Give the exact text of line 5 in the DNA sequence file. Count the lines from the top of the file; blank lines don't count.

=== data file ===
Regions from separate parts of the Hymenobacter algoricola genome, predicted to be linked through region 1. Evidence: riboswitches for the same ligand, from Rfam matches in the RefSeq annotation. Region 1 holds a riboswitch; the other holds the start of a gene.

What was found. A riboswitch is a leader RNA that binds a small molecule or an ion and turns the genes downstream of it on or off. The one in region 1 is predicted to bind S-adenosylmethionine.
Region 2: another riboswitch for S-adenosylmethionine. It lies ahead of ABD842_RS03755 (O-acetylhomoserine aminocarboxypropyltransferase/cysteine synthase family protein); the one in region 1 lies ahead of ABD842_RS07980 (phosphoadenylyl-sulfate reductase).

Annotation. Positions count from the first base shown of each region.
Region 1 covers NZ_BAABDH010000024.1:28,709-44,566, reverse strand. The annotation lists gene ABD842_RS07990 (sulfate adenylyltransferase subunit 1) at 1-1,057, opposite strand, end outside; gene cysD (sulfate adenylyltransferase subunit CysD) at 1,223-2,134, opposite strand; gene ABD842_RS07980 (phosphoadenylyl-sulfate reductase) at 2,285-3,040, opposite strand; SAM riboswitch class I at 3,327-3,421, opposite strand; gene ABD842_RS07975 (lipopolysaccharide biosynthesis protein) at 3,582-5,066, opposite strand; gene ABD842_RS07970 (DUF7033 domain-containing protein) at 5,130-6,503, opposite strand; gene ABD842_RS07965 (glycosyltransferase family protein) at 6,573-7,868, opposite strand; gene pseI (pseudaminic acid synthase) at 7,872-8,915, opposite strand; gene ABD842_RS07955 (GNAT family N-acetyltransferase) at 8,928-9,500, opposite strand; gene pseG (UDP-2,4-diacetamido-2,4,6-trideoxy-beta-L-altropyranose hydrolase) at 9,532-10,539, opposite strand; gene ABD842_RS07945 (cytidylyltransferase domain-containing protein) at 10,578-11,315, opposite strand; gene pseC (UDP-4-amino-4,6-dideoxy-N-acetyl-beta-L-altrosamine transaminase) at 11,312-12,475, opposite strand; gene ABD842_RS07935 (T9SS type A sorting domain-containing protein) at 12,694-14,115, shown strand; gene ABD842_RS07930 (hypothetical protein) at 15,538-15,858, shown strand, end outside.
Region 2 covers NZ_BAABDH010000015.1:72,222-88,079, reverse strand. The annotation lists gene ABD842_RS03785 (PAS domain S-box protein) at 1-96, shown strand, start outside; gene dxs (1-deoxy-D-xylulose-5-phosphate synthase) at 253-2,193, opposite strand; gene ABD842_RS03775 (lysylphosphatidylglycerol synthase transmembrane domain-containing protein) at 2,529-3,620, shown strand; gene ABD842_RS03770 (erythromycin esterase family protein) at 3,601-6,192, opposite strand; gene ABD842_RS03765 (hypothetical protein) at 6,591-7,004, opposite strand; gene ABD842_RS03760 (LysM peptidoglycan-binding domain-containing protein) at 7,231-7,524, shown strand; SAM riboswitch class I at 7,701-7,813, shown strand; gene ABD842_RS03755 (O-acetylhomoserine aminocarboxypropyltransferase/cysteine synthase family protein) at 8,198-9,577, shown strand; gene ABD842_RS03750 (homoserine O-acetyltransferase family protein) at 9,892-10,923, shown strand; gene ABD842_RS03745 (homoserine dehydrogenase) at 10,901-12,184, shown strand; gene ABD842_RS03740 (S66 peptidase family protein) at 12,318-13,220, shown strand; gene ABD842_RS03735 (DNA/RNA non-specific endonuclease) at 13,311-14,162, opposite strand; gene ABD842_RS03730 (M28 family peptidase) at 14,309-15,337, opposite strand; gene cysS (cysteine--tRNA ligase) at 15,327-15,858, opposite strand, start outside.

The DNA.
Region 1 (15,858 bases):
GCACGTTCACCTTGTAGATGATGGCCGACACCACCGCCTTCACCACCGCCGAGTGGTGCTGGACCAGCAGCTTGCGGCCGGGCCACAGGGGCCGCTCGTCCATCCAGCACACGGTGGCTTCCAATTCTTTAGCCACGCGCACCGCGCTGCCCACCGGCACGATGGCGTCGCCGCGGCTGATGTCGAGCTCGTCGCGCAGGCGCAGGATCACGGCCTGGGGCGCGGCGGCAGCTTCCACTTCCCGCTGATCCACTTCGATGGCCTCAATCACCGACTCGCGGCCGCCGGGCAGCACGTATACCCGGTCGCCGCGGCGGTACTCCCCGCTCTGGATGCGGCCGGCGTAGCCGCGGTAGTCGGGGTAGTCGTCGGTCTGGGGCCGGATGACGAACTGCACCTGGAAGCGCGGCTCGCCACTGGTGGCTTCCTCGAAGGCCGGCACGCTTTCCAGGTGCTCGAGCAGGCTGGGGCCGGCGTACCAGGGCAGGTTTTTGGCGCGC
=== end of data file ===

Region 1 covers NZ_BAABDH010000024.1:28,709-44,566, reverse strand. The annotation lists gene ABD842_RS07990 (sulfate adenylyltransferase subunit 1) at 1-1,057, opposite strand, end outside; gene cysD (sulfate adenylyltransferase subunit CysD) at 1,223-2,134, opposite strand; gene ABD842_RS07980 (phosphoadenylyl-sulfate reductase) at 2,285-3,040, opposite strand; SAM riboswitch class I at 3,327-3,421, opposite strand; gene ABD842_RS07975 (lipopolysaccharide biosynthesis protein) at 3,582-5,066, opposite strand; gene ABD842_RS07970 (DUF7033 domain-containing protein) at 5,130-6,503, opposite strand; gene ABD842_RS07965 (glycosyltransferase family protein) at 6,573-7,868, opposite strand; gene pseI (pseudaminic acid synthase) at 7,872-8,915, opposite strand; gene ABD842_RS07955 (GNAT family N-acetyltransferase) at 8,928-9,500, opposite strand; gene pseG (UDP-2,4-diacetamido-2,4,6-trideoxy-beta-L-altropyranose hydrolase) at 9,532-10,539, opposite strand; gene ABD842_RS07945 (cytidylyltransferase domain-containing protein) at 10,578-11,315, opposite strand; gene pseC (UDP-4-amino-4,6-dideoxy-N-acetyl-beta-L-altrosamine transaminase) at 11,312-12,475, opposite strand; gene ABD842_RS07935 (T9SS type A sorting domain-containing protein) at 12,694-14,115, shown strand; gene ABD842_RS07930 (hypothetical protein) at 15,538-15,858, shown strand, end outside.